How I’m Feeling: The State of Hip-Hop

How I’m Feeling: The State of Hip-Hop

Last week, Zo gave his opinion on the current state of rap music. I’m going to leave his conversation as exactly what it was, but also use it as a step towards this week’s discussion: the state of hip-hop music.

“Cav, you just said the same shit twice.” No, I did not. There are differences between rap music and hip-hop music. In the simplest terms I can muster:

  • “Rap” music has rhythmic speech. That’s the only qualifier.
  • “Hip-Hop” music is representative of an entire subculture and art movement, with rapping (also called  “MCing” for “Master of Ceremonies”) being only ONE of the main elements.

The actual history of hip-hop is entirely too involved for this article, and I’d suggest some internet searches to get a better glimpse at the big picture, but basically, “hip-hop” has always been an avant-garde type of movement, challenging norms and paving its own way.

Current “rappers” are, for the most part, not “hip-hop.” I know, I sound like I’m coming off as an old-head, talking about the glory days that have since gone past; bear with me. I’m speaking of the rappers who have no concern for their art, and just throw out homogenous music because it’s easy. Why push an envelope, if the envelope has money in it?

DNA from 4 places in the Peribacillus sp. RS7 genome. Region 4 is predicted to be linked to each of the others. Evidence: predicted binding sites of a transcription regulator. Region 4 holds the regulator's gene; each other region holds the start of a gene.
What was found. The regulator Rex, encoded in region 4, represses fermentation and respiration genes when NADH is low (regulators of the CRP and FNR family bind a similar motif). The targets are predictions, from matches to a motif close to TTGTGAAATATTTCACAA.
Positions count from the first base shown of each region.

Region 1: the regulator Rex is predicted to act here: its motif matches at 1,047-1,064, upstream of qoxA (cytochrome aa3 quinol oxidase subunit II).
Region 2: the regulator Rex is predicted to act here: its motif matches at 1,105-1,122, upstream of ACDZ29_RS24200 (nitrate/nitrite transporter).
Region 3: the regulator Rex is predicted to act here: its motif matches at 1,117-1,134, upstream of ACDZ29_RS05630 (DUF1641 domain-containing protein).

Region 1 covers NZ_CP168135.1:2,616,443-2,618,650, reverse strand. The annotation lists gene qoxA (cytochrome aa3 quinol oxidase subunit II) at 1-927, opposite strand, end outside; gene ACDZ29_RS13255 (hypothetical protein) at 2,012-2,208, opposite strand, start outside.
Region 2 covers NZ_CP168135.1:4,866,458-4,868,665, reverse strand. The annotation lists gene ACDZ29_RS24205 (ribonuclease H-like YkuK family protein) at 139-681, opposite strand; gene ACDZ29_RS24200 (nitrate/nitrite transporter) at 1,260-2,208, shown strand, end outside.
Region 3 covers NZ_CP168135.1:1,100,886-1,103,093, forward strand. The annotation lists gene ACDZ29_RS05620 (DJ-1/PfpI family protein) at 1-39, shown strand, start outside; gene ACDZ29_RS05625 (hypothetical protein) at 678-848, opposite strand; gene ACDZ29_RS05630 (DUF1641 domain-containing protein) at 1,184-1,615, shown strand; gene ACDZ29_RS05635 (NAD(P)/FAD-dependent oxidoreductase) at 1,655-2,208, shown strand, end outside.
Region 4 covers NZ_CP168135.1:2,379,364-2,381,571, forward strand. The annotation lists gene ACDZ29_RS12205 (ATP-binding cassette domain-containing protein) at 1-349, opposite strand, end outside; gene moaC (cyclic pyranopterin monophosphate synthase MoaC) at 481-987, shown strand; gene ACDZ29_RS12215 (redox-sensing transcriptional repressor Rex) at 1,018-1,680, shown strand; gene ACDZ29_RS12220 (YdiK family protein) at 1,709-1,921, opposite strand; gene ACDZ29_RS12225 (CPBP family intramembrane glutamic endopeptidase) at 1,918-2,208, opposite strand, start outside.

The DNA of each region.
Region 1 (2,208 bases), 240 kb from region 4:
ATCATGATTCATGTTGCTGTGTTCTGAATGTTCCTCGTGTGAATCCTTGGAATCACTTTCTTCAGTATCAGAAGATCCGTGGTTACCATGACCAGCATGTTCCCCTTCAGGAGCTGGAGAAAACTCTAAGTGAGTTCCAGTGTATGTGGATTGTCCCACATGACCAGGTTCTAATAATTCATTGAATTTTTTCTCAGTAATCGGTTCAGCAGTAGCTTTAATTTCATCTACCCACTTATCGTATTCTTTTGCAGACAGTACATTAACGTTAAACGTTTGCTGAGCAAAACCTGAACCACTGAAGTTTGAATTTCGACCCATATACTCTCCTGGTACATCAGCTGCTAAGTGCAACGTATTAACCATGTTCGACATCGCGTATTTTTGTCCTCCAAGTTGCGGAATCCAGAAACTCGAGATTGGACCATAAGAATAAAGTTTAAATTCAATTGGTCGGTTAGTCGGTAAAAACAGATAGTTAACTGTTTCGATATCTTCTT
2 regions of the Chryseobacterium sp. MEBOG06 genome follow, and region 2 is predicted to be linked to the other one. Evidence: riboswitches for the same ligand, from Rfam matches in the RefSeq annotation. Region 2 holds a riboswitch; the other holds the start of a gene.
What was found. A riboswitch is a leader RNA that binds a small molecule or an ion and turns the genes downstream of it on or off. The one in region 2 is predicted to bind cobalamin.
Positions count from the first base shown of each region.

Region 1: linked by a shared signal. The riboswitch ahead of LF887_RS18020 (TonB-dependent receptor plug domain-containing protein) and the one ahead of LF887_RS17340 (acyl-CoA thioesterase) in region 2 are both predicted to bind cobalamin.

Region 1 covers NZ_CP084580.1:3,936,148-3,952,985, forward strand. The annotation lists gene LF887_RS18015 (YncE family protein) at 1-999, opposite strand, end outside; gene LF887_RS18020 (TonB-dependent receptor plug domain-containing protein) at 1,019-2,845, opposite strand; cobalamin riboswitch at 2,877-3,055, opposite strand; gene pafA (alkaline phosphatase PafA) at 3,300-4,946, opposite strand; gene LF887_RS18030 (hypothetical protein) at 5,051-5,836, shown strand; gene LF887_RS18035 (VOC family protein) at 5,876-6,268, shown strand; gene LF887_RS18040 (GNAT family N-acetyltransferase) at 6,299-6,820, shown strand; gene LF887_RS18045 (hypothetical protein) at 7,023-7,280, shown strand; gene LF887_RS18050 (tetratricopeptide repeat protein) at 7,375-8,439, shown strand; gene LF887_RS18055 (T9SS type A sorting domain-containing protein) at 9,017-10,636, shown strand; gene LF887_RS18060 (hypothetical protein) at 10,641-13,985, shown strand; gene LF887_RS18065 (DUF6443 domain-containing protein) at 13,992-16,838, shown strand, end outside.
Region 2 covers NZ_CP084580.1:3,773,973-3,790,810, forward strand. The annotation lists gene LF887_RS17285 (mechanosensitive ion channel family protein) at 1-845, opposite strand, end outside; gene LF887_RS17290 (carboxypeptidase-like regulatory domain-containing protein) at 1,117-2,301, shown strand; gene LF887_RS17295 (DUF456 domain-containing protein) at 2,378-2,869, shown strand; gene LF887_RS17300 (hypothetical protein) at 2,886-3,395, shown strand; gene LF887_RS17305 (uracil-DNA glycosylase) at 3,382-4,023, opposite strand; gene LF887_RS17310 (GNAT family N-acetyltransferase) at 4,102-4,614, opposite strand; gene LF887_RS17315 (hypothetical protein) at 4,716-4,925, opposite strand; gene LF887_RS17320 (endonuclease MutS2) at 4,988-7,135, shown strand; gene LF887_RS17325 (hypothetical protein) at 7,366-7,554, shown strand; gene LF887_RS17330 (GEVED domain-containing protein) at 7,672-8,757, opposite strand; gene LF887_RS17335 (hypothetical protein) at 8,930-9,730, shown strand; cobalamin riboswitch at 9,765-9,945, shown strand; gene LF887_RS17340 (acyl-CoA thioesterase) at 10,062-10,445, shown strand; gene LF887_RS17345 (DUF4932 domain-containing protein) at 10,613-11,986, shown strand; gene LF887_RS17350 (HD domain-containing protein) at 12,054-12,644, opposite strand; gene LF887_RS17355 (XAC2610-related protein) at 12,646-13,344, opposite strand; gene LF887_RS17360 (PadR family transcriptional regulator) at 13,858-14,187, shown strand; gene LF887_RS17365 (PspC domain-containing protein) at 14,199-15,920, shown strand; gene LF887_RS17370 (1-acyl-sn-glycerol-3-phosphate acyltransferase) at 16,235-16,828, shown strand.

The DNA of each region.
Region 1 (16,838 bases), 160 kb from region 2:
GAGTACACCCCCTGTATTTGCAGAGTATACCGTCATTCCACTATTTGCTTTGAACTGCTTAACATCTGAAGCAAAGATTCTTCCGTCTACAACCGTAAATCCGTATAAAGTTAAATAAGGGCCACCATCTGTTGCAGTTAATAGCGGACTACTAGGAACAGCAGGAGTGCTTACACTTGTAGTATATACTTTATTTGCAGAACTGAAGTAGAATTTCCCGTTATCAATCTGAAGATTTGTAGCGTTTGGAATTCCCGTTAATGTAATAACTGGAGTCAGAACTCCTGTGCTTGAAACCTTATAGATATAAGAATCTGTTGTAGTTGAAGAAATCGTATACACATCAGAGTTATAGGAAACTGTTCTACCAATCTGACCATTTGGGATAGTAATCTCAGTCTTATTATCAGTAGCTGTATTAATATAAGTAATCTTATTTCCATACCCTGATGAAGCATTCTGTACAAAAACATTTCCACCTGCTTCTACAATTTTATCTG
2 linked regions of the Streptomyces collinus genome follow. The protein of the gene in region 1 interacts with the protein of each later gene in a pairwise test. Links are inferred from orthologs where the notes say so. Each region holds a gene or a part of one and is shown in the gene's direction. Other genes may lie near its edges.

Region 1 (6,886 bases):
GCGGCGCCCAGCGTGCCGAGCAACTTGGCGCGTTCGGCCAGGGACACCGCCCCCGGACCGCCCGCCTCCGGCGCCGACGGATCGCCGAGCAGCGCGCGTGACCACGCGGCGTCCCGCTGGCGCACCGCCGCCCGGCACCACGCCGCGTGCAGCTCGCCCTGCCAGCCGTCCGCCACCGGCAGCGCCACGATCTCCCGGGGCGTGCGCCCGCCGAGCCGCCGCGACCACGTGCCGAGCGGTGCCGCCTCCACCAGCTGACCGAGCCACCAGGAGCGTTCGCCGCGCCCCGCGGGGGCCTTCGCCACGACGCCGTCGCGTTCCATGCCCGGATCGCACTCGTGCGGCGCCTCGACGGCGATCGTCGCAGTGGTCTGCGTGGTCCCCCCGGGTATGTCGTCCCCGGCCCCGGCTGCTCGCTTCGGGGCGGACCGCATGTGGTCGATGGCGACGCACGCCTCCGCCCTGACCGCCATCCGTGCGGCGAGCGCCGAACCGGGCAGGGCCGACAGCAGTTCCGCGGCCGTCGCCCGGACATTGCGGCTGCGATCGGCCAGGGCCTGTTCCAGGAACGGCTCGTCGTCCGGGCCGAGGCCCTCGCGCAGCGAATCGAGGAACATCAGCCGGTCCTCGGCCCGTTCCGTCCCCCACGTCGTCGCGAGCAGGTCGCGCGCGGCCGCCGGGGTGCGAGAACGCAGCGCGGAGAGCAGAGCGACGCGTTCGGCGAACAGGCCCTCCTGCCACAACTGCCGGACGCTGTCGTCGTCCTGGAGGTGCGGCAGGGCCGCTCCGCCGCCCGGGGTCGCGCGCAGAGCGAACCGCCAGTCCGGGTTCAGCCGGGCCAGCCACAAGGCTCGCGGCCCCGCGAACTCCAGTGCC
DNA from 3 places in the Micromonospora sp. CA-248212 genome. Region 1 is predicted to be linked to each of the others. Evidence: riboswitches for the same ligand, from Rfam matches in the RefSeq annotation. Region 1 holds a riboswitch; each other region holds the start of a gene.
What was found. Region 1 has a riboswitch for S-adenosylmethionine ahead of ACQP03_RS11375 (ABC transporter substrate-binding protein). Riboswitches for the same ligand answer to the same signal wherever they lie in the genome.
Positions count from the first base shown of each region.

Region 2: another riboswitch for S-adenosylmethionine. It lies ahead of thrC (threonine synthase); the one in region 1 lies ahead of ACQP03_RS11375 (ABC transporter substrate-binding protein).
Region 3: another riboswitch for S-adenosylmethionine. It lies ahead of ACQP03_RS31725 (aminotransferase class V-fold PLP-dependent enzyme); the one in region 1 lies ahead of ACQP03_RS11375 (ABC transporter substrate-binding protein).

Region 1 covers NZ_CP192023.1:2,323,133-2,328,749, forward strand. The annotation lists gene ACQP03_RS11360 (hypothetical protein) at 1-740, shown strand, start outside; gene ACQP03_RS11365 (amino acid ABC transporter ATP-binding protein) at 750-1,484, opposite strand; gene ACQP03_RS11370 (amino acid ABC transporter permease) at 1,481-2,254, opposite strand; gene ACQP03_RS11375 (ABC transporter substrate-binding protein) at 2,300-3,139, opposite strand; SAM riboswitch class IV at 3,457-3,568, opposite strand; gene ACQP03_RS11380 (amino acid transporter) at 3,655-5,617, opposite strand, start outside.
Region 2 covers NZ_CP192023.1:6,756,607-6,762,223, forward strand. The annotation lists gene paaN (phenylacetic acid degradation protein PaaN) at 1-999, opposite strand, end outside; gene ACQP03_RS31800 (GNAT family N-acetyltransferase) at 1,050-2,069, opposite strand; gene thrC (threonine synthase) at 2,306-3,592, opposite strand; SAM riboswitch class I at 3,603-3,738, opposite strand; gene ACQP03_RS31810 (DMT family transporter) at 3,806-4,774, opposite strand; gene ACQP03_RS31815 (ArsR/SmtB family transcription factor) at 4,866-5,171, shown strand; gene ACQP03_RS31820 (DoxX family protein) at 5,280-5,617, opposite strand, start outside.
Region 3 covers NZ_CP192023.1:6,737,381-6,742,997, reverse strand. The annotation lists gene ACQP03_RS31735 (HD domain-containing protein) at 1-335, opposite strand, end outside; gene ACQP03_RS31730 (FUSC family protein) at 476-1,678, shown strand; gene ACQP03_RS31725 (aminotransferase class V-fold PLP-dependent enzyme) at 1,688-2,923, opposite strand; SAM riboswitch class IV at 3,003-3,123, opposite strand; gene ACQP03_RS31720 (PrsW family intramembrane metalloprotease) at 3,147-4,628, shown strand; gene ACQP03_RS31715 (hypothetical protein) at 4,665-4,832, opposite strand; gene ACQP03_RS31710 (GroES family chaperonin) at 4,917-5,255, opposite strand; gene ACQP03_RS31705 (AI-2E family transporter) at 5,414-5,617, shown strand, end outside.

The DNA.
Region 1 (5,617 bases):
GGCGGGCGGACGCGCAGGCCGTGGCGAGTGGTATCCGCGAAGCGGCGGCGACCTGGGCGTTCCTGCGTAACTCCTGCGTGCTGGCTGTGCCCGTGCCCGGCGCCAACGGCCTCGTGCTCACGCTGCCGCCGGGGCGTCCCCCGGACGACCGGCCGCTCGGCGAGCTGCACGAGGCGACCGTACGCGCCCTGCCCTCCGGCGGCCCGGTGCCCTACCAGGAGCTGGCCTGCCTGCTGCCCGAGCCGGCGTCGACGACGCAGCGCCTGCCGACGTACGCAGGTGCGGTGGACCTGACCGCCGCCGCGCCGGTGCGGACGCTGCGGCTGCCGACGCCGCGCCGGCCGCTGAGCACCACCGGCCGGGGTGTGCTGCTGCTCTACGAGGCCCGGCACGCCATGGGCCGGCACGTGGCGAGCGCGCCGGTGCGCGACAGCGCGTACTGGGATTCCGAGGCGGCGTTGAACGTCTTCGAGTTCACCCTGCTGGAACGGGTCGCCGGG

However, there are artists that do strive for creative ways of doing the same things. For example, I heard a song on the radio recently, in which Ed Sheeran rapped, and happened to out-rap Future in the process. (Yeah, I said it, hate on.) In no way is Ed Sheeran a rapper by definition, but by using rapping in that song to diversify his verse from both his norms and the norms of modern rap music, Ed Sheeran is an embodiment of the spirit of hip-hop. I could go on for days, with examples of rappers who have no interest in innovation (cough *Young Thug* cough) or hip-hop music in a different direction than the current rap trends, but I’ve gone on long enough already.

The best part about ACTUAL hip-hop music is that it’s supposed to evolve. If you’re unhappy with the current trends in rap music, don’t worry; they’ll die out. The incoherent nonsense will disappear, and some equally-annoying trend will take its place. Yet, hip-hop is going to be around as long as people care about their art, and will always be as diverse as the artists themselves. So, to me, the current state of “rap” is garbage. The current state of hip-hop is just fine.

Also, Happy Holidays from the Hunted Down team. Have fun, but be safe. We look forward to next year, with some new innovations of our own, and hope you enjoy them as much as we’ve enjoyed creating them.

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